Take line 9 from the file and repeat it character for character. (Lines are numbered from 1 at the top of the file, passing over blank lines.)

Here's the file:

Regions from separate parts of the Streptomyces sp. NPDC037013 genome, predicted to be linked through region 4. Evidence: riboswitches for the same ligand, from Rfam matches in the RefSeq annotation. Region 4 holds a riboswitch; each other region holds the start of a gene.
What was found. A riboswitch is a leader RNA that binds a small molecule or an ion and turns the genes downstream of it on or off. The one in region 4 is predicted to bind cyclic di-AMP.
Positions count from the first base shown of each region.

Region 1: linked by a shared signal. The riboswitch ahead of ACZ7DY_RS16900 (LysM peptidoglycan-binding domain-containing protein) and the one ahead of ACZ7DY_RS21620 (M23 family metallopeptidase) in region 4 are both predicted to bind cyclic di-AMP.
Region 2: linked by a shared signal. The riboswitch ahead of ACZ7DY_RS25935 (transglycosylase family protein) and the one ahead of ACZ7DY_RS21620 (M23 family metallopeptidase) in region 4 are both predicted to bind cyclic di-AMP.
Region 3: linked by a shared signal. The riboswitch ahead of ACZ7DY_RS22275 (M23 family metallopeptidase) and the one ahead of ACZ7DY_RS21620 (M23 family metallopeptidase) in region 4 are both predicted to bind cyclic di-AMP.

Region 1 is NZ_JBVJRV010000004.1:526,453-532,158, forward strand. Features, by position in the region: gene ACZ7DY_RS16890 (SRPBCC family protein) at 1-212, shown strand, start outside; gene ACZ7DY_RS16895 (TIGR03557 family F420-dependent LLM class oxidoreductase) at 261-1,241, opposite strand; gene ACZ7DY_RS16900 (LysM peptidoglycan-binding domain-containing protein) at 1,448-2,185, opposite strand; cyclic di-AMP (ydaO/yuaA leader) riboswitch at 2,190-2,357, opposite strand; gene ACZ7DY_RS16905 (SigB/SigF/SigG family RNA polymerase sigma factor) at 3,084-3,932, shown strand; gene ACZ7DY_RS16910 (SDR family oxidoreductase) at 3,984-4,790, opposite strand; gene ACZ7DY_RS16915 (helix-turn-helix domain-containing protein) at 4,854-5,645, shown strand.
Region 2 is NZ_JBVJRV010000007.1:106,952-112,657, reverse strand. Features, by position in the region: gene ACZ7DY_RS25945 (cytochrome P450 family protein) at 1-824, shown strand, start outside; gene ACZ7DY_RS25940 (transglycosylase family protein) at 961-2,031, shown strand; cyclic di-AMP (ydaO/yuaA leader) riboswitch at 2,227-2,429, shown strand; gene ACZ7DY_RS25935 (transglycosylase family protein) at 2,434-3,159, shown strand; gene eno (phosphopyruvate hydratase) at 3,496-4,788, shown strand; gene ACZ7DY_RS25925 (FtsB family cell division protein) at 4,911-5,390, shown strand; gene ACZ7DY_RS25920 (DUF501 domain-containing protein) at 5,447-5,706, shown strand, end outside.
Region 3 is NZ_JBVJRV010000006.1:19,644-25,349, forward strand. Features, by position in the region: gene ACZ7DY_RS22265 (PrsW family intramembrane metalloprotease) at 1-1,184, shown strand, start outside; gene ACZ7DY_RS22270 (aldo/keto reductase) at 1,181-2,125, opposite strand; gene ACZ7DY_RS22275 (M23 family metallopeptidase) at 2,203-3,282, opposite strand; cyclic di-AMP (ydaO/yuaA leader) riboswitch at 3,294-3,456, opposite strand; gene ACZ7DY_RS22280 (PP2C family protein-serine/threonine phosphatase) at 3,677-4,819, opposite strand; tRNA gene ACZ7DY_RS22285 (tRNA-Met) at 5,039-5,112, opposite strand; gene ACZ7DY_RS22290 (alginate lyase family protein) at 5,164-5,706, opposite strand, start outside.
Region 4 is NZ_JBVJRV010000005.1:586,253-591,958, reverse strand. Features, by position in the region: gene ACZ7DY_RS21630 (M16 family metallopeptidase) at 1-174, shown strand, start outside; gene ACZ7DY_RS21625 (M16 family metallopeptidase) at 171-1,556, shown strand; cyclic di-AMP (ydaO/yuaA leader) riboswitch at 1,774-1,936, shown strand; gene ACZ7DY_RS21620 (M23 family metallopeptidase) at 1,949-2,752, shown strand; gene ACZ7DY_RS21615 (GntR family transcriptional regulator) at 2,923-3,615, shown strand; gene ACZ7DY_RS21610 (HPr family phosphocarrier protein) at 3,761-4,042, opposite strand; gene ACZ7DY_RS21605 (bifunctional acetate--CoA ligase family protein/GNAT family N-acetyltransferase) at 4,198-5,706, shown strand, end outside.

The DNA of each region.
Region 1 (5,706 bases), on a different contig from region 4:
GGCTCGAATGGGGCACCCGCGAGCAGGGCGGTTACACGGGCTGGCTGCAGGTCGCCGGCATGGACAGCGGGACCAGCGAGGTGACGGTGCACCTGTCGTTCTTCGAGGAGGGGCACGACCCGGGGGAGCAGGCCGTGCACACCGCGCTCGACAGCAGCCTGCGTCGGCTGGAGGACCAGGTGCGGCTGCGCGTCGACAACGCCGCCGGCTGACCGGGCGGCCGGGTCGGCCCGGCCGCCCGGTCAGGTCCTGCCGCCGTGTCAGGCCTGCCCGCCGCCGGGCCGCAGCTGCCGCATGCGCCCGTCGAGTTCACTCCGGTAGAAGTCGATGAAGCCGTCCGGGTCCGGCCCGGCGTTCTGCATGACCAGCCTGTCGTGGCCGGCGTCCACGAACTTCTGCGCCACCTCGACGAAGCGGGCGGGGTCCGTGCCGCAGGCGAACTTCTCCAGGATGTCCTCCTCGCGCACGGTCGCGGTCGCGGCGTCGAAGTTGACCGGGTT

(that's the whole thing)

Region 3 is NZ_JBVJRV010000006.1:19,644-25,349, forward strand. Features, by position in the region: gene ACZ7DY_RS22265 (PrsW family intramembrane metalloprotease) at 1-1,184, shown strand, start outside; gene ACZ7DY_RS22270 (aldo/keto reductase) at 1,181-2,125, opposite strand; gene ACZ7DY_RS22275 (M23 family metallopeptidase) at 2,203-3,282, opposite strand; cyclic di-AMP (ydaO/yuaA leader) riboswitch at 3,294-3,456, opposite strand; gene ACZ7DY_RS22280 (PP2C family protein-serine/threonine phosphatase) at 3,677-4,819, opposite strand; tRNA gene ACZ7DY_RS22285 (tRNA-Met) at 5,039-5,112, opposite strand; gene ACZ7DY_RS22290 (alginate lyase family protein) at 5,164-5,706, opposite strand, start outside.